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In KL we visited the Batu Caves, a hindoe temple in a huge cave. The golden statue is impressive and so is the cave itself. The monkeys here were also an attraction. They eat all your food and are really, really naughty.

If you say KL, you say the Petronas Towers. You can take a look inside and go up to enjoy the view from above. Entrence was 20 euros each and we decided it wasn’t worth it. We have a budget and we can only spend the money once. So we walked into a small park with a small pool. With our feet in the water and the Petronas towers in front of us we knew we did the right thing. Sometimes the best things don’t cost anything.

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Near our hostel there’s a big Local market which we visited on our last day. Lots of foodtrucks and so a happy me. I loved it! The coffee place Kopies was my favourite. This guy makes the most lovely coffees I’ve ever seen. I ordered a frappuccino and it includes every sweet you can imagine: m&m’s, cookies, marshmellows.. It made my day :).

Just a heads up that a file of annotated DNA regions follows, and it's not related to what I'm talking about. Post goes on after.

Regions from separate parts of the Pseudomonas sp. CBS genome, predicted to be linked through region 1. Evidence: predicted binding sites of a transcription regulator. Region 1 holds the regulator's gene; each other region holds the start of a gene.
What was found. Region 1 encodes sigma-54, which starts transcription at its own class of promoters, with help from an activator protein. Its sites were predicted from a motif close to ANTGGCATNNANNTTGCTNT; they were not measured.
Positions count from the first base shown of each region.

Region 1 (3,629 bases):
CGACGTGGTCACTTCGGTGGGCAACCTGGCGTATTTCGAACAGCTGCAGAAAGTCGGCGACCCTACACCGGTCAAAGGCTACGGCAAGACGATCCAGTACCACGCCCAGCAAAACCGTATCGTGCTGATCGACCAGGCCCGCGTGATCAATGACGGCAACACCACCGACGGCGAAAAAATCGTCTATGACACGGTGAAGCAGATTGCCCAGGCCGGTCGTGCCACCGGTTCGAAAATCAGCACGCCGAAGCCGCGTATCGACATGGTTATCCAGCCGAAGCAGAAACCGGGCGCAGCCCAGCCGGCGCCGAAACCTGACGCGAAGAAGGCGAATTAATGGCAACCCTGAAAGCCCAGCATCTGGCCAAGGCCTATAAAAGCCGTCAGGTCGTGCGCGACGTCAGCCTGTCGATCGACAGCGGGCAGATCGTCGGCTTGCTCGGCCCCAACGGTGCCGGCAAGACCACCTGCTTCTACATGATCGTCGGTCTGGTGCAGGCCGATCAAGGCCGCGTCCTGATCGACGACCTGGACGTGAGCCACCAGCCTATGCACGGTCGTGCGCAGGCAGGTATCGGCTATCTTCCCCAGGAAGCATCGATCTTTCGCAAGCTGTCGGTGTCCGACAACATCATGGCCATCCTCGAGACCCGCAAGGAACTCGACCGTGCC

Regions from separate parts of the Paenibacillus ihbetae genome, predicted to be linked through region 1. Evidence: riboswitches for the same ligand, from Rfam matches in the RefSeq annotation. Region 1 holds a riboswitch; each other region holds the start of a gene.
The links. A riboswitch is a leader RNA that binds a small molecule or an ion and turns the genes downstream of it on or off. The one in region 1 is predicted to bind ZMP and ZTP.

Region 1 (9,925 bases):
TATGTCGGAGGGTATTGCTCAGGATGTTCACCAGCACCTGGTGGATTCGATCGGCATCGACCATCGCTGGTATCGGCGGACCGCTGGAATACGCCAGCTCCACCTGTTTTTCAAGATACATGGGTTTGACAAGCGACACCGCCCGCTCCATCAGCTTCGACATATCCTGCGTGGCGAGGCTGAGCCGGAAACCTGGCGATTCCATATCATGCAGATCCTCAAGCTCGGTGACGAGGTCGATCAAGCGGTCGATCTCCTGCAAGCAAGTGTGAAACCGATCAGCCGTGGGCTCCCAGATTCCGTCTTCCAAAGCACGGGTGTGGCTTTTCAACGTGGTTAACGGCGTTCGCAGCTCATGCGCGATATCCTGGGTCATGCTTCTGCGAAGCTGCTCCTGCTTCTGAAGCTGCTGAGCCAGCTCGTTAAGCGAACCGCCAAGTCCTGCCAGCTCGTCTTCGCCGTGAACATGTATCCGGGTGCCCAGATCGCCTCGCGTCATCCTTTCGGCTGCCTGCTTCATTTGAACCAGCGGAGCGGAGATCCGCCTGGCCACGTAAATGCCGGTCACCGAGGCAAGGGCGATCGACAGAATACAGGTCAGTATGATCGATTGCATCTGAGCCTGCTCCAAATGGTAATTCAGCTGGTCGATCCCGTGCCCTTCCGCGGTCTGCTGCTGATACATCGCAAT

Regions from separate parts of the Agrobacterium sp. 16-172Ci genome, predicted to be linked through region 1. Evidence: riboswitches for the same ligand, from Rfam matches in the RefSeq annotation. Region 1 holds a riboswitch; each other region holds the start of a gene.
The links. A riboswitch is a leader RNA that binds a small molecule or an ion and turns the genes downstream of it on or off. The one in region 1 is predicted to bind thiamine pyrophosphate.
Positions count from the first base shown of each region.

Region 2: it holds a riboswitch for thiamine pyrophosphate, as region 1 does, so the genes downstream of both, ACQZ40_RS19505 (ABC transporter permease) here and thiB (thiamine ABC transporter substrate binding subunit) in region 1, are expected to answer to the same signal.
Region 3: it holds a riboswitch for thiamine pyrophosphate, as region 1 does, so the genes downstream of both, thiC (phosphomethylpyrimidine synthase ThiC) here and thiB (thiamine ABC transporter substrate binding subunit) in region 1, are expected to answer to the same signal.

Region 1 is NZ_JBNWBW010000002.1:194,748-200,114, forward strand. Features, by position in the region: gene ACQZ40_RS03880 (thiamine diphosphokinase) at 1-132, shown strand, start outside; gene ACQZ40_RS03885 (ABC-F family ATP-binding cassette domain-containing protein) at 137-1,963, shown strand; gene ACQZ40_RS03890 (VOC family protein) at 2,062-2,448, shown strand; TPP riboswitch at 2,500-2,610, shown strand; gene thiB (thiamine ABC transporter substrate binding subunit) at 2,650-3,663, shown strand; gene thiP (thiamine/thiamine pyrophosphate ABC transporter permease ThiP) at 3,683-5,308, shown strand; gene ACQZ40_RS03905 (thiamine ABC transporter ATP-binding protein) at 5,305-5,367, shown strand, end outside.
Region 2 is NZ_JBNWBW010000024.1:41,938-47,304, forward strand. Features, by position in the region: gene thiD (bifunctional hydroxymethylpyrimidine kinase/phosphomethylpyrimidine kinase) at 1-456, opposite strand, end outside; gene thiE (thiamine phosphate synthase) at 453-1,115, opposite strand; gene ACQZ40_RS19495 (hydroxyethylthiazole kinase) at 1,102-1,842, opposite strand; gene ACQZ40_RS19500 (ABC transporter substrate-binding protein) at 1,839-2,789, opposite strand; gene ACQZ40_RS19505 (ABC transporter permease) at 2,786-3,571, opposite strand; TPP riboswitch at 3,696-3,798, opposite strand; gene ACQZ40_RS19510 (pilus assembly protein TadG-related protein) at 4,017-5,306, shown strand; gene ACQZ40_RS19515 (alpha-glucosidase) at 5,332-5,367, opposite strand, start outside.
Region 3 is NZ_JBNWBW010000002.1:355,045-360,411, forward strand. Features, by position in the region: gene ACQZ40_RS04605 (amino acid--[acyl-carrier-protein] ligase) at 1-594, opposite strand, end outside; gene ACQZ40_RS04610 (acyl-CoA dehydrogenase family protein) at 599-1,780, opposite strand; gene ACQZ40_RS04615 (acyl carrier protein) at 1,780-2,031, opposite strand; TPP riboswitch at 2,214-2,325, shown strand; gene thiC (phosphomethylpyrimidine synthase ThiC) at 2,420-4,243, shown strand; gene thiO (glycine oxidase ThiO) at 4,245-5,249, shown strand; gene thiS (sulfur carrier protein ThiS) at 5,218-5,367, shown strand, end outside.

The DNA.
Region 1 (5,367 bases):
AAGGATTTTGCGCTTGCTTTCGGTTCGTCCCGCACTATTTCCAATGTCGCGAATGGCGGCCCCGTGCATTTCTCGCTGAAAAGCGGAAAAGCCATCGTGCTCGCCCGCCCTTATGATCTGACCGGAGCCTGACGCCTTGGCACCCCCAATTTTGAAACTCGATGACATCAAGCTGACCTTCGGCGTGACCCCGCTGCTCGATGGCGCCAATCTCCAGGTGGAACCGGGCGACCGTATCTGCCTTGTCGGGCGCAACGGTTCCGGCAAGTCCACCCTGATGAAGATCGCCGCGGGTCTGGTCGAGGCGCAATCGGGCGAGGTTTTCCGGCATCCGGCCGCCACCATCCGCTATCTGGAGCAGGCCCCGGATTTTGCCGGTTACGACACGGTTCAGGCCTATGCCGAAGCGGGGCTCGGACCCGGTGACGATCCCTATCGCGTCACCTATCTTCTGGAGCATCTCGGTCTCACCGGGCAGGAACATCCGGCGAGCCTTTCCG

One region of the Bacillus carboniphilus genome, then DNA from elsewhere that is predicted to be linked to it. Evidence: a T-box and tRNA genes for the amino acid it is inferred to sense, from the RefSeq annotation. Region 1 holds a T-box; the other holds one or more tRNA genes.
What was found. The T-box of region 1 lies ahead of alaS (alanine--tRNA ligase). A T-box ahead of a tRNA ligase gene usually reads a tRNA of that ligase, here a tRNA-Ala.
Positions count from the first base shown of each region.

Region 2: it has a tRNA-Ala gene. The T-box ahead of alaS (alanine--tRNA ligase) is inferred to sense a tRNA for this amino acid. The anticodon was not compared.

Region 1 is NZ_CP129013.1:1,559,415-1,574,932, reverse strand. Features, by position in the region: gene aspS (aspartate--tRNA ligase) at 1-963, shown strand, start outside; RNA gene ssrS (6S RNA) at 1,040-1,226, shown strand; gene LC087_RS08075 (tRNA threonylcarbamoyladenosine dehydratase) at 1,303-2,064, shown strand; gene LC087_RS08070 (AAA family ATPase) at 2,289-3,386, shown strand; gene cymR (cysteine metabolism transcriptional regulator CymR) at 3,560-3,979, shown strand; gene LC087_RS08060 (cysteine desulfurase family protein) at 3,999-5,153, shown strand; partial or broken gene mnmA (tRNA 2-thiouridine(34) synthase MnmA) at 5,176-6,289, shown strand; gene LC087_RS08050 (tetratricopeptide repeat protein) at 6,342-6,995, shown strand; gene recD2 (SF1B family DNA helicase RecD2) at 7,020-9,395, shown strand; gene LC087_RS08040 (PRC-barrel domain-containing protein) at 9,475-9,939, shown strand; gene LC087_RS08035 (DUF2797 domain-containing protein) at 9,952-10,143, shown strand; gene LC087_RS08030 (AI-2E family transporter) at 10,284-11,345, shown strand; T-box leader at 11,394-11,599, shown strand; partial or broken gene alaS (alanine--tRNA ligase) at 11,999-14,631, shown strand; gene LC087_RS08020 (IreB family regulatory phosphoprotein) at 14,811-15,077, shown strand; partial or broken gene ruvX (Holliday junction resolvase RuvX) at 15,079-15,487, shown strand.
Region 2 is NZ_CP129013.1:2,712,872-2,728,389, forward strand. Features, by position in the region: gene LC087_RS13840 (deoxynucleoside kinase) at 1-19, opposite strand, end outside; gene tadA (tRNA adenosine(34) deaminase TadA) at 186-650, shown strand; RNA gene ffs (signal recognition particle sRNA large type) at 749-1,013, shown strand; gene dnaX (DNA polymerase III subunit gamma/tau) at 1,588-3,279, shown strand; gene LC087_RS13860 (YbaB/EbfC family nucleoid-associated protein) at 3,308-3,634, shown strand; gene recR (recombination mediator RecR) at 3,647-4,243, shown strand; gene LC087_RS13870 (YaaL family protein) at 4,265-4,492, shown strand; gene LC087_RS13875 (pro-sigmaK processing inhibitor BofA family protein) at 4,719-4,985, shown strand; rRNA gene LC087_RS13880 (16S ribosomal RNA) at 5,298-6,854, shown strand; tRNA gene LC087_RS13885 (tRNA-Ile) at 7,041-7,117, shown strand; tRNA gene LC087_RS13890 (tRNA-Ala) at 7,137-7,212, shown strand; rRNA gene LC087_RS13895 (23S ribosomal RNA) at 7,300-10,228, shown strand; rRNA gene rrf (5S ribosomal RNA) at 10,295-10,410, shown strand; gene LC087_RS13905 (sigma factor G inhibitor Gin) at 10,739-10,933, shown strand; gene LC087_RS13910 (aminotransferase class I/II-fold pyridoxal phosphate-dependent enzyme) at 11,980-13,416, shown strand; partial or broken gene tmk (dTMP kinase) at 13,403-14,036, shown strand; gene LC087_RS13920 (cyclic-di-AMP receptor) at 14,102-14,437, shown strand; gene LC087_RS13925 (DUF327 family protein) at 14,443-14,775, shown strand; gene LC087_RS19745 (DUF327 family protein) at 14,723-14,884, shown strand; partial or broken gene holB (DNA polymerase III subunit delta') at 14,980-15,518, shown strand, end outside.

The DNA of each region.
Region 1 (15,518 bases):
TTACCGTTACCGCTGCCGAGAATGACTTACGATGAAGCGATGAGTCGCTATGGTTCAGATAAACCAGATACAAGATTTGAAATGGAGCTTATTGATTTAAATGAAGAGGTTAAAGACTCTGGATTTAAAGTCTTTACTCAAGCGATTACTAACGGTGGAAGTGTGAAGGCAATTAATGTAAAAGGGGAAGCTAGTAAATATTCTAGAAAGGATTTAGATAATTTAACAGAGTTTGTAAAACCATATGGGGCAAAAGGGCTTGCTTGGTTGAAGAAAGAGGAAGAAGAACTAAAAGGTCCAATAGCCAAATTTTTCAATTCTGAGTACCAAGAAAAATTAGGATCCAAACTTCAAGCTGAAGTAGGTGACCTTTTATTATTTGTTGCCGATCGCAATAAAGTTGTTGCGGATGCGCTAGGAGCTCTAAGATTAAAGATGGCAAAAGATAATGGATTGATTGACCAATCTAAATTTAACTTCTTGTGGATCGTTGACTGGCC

24th of April – 27th of April: Taman Negara.

Time to leave KL for Taman Negara. We booked this trip with HAN tours. A touroperatour in Kuala Lumpur – which was the most brilliant organisation we’ve ever had. When we arrived at the hostel – a hostel from HAN – they didn’t know ánything about our trip. What time the jungle tour started this evening? No clue. Dinner? She thought somewhere around 6, but it could also be 7. Or something. Our other questions she answered with ‘yes’, I think that was the easiest way ;-).